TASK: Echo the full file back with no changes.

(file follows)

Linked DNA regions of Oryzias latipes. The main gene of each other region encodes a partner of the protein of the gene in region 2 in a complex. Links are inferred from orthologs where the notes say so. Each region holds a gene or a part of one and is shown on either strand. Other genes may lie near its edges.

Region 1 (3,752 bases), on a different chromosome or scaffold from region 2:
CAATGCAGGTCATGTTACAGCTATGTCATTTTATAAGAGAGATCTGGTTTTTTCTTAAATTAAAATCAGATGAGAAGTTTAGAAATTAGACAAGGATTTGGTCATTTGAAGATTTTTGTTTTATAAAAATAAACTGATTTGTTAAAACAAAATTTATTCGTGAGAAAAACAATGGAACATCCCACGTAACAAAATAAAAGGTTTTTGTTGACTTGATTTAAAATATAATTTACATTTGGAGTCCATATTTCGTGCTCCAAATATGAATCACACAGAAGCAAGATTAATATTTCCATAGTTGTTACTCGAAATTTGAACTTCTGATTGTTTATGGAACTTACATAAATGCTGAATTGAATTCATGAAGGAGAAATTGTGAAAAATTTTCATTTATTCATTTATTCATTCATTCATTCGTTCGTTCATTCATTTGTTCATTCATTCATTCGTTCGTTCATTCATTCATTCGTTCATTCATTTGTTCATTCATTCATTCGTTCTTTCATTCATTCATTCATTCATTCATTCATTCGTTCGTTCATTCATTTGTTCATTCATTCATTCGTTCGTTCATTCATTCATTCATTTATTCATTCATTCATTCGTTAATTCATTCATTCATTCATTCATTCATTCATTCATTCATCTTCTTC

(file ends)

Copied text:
Linked DNA regions of Oryzias latipes. The main gene of each other region encodes a partner of the protein of the gene in region 2 in a complex. Links are inferred from orthologs where the notes say so. Each region holds a gene or a part of one and is shown on either strand. Other genes may lie near its edges.

Region 1 (3,752 bases), on a different chromosome or scaffold from region 2:
CAATGCAGGTCATGTTACAGCTATGTCATTTTATAAGAGAGATCTGGTTTTTTCTTAAATTAAAATCAGATGAGAAGTTTAGAAATTAGACAAGGATTTGGTCATTTGAAGATTTTTGTTTTATAAAAATAAACTGATTTGTTAAAACAAAATTTATTCGTGAGAAAAACAATGGAACATCCCACGTAACAAAATAAAAGGTTTTTGTTGACTTGATTTAAAATATAATTTACATTTGGAGTCCATATTTCGTGCTCCAAATATGAATCACACAGAAGCAAGATTAATATTTCCATAGTTGTTACTCGAAATTTGAACTTCTGATTGTTTATGGAACTTACATAAATGCTGAATTGAATTCATGAAGGAGAAATTGTGAAAAATTTTCATTTATTCATTTATTCATTCATTCATTCGTTCGTTCATTCATTTGTTCATTCATTCATTCGTTCGTTCATTCATTCATTCGTTCATTCATTTGTTCATTCATTCATTCGTTCTTTCATTCATTCATTCATTCATTCATTCATTCGTTCGTTCATTCATTTGTTCATTCATTCATTCGTTCGTTCATTCATTCATTCATTTATTCATTCATTCATTCGTTAATTCATTCATTCATTCATTCATTCATTCATTCATTCATCTTCTTC